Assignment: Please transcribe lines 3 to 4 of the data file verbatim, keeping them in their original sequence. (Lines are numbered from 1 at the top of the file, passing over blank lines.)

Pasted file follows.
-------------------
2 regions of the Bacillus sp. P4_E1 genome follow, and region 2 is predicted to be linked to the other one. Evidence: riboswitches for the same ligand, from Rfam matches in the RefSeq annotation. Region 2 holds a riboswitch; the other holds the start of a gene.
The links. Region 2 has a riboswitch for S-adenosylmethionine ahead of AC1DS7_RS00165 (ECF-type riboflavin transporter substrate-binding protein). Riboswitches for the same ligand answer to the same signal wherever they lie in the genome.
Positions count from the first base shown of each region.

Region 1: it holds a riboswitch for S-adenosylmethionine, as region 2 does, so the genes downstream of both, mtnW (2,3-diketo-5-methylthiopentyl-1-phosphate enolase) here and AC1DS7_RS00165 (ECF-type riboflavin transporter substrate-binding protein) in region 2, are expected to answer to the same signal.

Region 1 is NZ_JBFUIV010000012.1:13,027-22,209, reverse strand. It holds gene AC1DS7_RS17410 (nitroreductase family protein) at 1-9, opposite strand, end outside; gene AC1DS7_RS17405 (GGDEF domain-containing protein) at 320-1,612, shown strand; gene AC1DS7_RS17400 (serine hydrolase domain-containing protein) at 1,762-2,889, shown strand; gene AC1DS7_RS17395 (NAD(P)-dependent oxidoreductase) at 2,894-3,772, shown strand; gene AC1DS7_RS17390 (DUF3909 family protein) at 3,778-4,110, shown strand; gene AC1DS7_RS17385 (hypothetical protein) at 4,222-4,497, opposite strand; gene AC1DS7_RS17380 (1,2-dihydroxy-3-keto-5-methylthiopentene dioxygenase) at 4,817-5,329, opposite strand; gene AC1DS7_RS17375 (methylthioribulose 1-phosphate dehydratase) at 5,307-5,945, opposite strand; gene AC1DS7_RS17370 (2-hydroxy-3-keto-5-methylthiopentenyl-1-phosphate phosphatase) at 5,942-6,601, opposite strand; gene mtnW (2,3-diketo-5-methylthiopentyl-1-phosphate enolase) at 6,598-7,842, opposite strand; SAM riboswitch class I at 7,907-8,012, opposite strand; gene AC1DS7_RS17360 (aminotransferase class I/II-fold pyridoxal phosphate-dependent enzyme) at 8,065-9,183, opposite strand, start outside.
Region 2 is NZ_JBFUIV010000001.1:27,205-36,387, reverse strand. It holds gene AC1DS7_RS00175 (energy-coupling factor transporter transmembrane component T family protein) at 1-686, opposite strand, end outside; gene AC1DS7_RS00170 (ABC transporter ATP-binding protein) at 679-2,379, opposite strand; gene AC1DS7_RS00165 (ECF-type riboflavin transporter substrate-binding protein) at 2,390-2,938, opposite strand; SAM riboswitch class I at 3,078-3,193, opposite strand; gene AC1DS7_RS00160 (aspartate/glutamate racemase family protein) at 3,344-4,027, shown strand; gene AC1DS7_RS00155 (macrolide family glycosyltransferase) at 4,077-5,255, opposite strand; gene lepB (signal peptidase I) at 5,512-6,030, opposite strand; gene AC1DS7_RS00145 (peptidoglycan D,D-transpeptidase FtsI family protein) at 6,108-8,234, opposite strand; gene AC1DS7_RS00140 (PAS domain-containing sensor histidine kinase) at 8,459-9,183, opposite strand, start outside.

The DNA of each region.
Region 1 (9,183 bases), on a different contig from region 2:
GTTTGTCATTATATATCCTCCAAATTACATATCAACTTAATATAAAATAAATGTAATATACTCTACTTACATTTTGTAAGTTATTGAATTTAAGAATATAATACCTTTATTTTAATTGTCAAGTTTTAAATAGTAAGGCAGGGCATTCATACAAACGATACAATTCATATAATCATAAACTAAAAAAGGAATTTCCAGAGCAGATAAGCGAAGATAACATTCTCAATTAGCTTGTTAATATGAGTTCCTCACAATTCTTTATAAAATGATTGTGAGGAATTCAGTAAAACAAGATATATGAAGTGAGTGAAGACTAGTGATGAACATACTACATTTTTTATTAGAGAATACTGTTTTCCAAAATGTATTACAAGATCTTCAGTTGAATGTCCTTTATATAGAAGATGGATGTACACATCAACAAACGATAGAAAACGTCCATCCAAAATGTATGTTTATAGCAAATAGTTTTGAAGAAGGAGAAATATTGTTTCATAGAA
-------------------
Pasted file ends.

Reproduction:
Positions count from the first base shown of each region.

Region 1: it holds a riboswitch for S-adenosylmethionine, as region 2 does, so the genes downstream of both, mtnW (2,3-diketo-5-methylthiopentyl-1-phosphate enolase) here and AC1DS7_RS00165 (ECF-type riboflavin transporter substrate-binding protein) in region 2, are expected to answer to the same signal.